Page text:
On the monotone upper bound problem
The Monotone Upper Bound Problem asks for the maximal number M(d,n) of vertices on a strictly-increasing edge-path on a simple d-polytope with n facets. More specifically, it asks whether the upper bound M(d,n) ≤ Mubt(d,n) provided by McMullen’s (1970) Upper Bound Theorem is tight, where Mubt(d,n) is the number of vertices of a dual-to-cyclic d-polytope with n facets. It was recently shown that the upper bound M(d,n) ≤ Mubt(d,n) holds with equality for small dimensions (d ≤ 4: Pfeifle, 2003) and for small corank (n ≤ d + 2: Gärtner et al., 2001). Here we prove that it is not tight in general: In dimension d=6 a polytope with n=9 facets can have Mubt(6,9)=30 vertices, but not more than 27 ≤ M(6,9) ≤ 29 vertices can lie on a strictly-increasing edge-path. The proof involves classification results about neighborly polytopes, Kalai’s (1988) concept of abstract objective functions, the Holt-Klee conditions (1998), explicit enumeration, Welzl’s (2001) extended Gale diagrams, randomized generation of instances, as well as non-realizability proofs via a version of the Farkas lemma.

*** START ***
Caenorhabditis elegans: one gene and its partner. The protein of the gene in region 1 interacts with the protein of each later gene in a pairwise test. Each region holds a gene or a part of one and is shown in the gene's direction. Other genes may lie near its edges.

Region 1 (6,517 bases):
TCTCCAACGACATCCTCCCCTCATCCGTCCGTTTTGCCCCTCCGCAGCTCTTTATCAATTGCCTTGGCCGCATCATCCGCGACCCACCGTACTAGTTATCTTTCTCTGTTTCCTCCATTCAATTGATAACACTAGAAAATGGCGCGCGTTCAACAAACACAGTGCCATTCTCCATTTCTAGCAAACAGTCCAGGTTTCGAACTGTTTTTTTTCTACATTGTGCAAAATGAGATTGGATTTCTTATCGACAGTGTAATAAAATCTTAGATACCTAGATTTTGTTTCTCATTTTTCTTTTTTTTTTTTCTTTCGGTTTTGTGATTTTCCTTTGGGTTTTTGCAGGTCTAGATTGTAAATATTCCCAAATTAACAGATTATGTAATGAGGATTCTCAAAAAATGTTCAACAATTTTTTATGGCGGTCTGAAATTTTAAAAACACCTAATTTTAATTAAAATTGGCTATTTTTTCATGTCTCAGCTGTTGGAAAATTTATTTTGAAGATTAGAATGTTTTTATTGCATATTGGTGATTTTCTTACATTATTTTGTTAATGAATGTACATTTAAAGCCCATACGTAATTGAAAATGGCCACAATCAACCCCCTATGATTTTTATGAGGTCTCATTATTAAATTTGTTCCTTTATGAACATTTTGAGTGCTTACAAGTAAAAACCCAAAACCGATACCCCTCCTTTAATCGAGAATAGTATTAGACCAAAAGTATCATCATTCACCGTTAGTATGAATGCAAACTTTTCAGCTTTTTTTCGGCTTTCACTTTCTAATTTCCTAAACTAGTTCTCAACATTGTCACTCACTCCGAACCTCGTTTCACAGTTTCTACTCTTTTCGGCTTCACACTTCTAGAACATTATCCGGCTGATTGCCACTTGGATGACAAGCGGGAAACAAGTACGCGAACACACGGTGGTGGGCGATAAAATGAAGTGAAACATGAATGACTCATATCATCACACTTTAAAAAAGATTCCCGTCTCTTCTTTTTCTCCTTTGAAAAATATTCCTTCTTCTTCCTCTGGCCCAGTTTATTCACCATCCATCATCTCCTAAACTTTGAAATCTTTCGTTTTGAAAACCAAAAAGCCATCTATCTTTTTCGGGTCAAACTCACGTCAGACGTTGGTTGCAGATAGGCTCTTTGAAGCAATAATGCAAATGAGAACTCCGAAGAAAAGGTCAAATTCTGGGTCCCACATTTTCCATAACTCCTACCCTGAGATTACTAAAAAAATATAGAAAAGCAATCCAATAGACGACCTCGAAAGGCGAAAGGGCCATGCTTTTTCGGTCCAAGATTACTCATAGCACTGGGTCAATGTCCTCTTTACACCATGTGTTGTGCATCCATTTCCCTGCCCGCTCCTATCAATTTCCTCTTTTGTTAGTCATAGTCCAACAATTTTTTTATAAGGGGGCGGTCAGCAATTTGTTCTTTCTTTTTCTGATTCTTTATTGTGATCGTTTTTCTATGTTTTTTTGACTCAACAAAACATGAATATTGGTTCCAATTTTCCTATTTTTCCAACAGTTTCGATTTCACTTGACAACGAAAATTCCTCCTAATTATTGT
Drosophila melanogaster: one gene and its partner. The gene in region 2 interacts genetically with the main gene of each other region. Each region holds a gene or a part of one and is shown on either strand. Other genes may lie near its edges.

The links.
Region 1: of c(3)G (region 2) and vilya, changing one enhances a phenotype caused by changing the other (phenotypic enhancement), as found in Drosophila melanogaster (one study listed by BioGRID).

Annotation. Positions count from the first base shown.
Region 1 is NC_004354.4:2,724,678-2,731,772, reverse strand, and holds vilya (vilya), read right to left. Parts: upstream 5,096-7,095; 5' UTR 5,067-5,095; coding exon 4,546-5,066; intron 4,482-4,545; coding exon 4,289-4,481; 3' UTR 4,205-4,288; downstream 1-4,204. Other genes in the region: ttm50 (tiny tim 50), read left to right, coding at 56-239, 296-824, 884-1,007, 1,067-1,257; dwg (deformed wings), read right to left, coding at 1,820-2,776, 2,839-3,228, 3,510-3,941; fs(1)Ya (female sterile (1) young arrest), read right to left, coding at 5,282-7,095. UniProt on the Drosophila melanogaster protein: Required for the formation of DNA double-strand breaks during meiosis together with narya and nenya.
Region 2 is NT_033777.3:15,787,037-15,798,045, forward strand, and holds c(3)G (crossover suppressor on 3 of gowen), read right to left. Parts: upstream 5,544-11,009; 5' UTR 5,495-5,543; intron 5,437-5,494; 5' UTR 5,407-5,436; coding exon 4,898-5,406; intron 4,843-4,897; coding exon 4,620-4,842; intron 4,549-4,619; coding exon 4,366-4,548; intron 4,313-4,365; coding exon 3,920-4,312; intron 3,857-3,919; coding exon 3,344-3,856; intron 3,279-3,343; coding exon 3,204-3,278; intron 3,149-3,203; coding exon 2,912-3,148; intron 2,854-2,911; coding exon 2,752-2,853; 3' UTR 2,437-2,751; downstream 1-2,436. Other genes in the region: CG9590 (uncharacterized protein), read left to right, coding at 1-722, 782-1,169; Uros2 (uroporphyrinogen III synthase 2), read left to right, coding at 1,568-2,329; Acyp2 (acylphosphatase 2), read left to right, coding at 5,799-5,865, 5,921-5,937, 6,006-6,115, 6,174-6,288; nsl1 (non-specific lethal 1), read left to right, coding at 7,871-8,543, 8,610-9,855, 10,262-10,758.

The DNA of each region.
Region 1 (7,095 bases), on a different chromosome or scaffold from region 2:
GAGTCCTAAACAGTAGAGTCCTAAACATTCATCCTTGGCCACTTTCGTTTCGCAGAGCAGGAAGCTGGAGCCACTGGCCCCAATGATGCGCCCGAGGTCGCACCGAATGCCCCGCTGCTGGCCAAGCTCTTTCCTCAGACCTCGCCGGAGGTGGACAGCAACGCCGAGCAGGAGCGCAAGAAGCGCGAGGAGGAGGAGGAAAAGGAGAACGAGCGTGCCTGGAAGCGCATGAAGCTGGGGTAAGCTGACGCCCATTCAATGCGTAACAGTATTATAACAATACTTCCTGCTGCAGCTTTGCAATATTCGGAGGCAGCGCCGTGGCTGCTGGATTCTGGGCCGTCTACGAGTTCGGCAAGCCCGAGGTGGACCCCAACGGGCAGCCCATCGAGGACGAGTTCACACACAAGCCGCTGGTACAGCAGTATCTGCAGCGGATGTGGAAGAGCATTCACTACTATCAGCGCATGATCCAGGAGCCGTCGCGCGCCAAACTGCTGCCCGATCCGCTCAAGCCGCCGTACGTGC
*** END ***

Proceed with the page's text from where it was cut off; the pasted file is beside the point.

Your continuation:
CitationPfeifle, J.; Ziegler, G. M. On the monotone upper bound problem. "Experimental mathematics", 2004, vol. 13, núm. 1, p. 1-11.